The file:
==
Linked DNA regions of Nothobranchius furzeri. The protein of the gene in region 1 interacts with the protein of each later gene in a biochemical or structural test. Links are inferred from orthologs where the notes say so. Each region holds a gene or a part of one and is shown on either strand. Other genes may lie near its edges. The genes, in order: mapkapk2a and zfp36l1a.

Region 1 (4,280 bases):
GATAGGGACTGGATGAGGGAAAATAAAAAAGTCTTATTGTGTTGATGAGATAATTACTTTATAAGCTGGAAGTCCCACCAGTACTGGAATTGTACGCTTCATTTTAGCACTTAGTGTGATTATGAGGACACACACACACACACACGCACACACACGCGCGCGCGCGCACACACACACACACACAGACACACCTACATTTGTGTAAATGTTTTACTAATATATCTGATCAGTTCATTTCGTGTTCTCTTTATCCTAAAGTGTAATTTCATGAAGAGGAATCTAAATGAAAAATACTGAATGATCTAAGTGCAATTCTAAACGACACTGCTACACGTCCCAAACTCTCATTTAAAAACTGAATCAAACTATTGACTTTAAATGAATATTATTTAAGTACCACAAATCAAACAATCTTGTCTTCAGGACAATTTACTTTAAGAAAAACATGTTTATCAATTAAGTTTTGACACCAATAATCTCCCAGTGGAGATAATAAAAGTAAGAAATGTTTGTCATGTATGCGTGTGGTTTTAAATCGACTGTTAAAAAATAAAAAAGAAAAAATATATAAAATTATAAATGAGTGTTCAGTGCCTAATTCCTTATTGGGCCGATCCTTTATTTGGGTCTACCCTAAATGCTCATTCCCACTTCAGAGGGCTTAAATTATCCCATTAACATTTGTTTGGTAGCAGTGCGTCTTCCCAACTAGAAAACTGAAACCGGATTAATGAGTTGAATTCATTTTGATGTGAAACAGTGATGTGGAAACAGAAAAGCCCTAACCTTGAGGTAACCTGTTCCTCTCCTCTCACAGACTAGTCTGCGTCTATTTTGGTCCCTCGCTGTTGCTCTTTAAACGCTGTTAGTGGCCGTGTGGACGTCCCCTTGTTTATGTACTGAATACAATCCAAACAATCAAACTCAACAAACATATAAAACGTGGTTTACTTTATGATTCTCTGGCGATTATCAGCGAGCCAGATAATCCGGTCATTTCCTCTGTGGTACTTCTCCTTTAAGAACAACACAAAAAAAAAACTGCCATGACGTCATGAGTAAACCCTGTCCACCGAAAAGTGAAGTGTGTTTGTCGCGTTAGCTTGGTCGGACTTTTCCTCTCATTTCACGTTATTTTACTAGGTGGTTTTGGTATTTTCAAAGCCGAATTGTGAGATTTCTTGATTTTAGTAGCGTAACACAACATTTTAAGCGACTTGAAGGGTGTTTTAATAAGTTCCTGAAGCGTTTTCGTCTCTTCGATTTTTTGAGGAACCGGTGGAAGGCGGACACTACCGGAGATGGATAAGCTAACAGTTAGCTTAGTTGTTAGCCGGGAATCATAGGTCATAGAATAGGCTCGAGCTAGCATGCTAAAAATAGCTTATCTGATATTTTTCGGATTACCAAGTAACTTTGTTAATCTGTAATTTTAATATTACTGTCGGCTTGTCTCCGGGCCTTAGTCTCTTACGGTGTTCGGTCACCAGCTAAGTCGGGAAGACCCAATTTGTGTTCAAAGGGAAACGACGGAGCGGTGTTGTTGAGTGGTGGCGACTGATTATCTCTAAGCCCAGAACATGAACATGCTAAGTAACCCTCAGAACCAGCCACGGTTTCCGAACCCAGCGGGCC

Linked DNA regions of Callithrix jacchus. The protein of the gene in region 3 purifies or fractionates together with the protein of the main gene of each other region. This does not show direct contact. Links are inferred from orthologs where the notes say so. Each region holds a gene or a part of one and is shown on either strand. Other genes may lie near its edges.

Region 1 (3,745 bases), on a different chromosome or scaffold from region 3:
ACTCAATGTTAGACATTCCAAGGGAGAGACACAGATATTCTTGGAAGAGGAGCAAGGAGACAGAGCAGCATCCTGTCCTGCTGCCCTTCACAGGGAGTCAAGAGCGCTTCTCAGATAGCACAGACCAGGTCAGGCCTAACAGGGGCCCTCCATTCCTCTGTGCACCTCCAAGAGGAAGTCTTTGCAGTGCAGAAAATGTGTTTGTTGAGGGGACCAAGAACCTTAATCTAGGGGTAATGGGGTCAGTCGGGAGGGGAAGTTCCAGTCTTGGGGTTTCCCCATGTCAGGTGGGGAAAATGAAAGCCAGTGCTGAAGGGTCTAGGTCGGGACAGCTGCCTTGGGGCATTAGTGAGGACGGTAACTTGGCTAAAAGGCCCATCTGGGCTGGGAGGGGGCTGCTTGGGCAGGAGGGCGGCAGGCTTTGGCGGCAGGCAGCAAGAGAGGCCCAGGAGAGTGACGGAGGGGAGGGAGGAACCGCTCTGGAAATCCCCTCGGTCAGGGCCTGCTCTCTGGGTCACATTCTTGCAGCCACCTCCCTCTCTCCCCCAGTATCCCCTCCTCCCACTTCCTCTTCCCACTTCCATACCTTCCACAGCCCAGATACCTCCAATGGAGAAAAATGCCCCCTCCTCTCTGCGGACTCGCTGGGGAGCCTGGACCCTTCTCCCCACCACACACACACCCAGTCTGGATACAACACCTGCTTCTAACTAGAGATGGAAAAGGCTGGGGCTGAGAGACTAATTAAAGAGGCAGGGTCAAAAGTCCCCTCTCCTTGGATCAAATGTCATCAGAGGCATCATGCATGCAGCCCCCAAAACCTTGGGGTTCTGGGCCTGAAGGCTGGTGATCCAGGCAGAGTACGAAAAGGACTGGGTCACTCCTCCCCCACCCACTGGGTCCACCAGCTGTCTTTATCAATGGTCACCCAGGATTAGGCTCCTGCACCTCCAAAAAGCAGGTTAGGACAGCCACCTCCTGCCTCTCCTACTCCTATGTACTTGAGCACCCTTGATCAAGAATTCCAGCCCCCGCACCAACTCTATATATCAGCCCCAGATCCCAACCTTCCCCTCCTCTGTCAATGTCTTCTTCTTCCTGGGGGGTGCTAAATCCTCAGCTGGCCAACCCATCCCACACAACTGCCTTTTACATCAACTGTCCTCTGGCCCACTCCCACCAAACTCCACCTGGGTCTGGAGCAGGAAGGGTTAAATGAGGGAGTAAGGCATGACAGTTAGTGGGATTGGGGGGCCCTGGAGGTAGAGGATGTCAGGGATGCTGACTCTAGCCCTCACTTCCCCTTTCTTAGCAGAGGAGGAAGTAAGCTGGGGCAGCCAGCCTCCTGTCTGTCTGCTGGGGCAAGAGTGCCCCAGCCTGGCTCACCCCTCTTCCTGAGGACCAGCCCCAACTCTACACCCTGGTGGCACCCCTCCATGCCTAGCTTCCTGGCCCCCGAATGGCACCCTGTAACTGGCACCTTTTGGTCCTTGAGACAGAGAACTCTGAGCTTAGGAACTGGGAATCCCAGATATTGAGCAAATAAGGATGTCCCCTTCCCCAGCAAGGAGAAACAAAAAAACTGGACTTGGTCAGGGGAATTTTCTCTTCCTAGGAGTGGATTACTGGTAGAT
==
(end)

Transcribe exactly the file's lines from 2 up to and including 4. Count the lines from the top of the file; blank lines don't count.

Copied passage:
Region 1 (4,280 bases):
GATAGGGACTGGATGAGGGAAAATAAAAAAGTCTTATTGTGTTGATGAGATAATTACTTTATAAGCTGGAAGTCCCACCAGTACTGGAATTGTACGCTTCATTTTAGCACTTAGTGTGATTATGAGGACACACACACACACACACGCACACACACGCGCGCGCGCGCACACACACACACACACAGACACACCTACATTTGTGTAAATGTTTTACTAATATATCTGATCAGTTCATTTCGTGTTCTCTTTATCCTAAAGTGTAATTTCATGAAGAGGAATCTAAATGAAAAATACTGAATGATCTAAGTGCAATTCTAAACGACACTGCTACACGTCCCAAACTCTCATTTAAAAACTGAATCAAACTATTGACTTTAAATGAATATTATTTAAGTACCACAAATCAAACAATCTTGTCTTCAGGACAATTTACTTTAAGAAAAACATGTTTATCAATTAAGTTTTGACACCAATAATCTCCCAGTGGAGATAATAAAAGTAAGAAATGTTTGTCATGTATGCGTGTGGTTTTAAATCGACTGTTAAAAAATAAAAAAGAAAAAATATATAAAATTATAAATGAGTGTTCAGTGCCTAATTCCTTATTGGGCCGATCCTTTATTTGGGTCTACCCTAAATGCTCATTCCCACTTCAGAGGGCTTAAATTATCCCATTAACATTTGTTTGGTAGCAGTGCGTCTTCCCAACTAGAAAACTGAAACCGGATTAATGAGTTGAATTCATTTTGATGTGAAACAGTGATGTGGAAACAGAAAAGCCCTAACCTTGAGGTAACCTGTTCCTCTCCTCTCACAGACTAGTCTGCGTCTATTTTGGTCCCTCGCTGTTGCTCTTTAAACGCTGTTAGTGGCCGTGTGGACGTCCCCTTGTTTATGTACTGAATACAATCCAAACAATCAAACTCAACAAACATATAAAACGTGGTTTACTTTATGATTCTCTGGCGATTATCAGCGAGCCAGATAATCCGGTCATTTCCTCTGTGGTACTTCTCCTTTAAGAACAACACAAAAAAAAAACTGCCATGACGTCATGAGTAAACCCTGTCCACCGAAAAGTGAAGTGTGTTTGTCGCGTTAGCTTGGTCGGACTTTTCCTCTCATTTCACGTTATTTTACTAGGTGGTTTTGGTATTTTCAAAGCCGAATTGTGAGATTTCTTGATTTTAGTAGCGTAACACAACATTTTAAGCGACTTGAAGGGTGTTTTAATAAGTTCCTGAAGCGTTTTCGTCTCTTCGATTTTTTGAGGAACCGGTGGAAGGCGGACACTACCGGAGATGGATAAGCTAACAGTTAGCTTAGTTGTTAGCCGGGAATCATAGGTCATAGAATAGGCTCGAGCTAGCATGCTAAAAATAGCTTATCTGATATTTTTCGGATTACCAAGTAACTTTGTTAATCTGTAATTTTAATATTACTGTCGGCTTGTCTCCGGGCCTTAGTCTCTTACGGTGTTCGGTCACCAGCTAAGTCGGGAAGACCCAATTTGTGTTCAAAGGGAAACGACGGAGCGGTGTTGTTGAGTGGTGGCGACTGATTATCTCTAAGCCCAGAACATGAACATGCTAAGTAACCCTCAGAACCAGCCACGGTTTCCGAACCCAGCGGGCC

Linked DNA regions of Callithrix jacchus. The protein of the gene in region 3 purifies or fractionates together with the protein of the main gene of each other region. This does not show direct contact. Links are inferred from orthologs where the notes say so. Each region holds a gene or a part of one and is shown on either strand. Other genes may lie near its edges.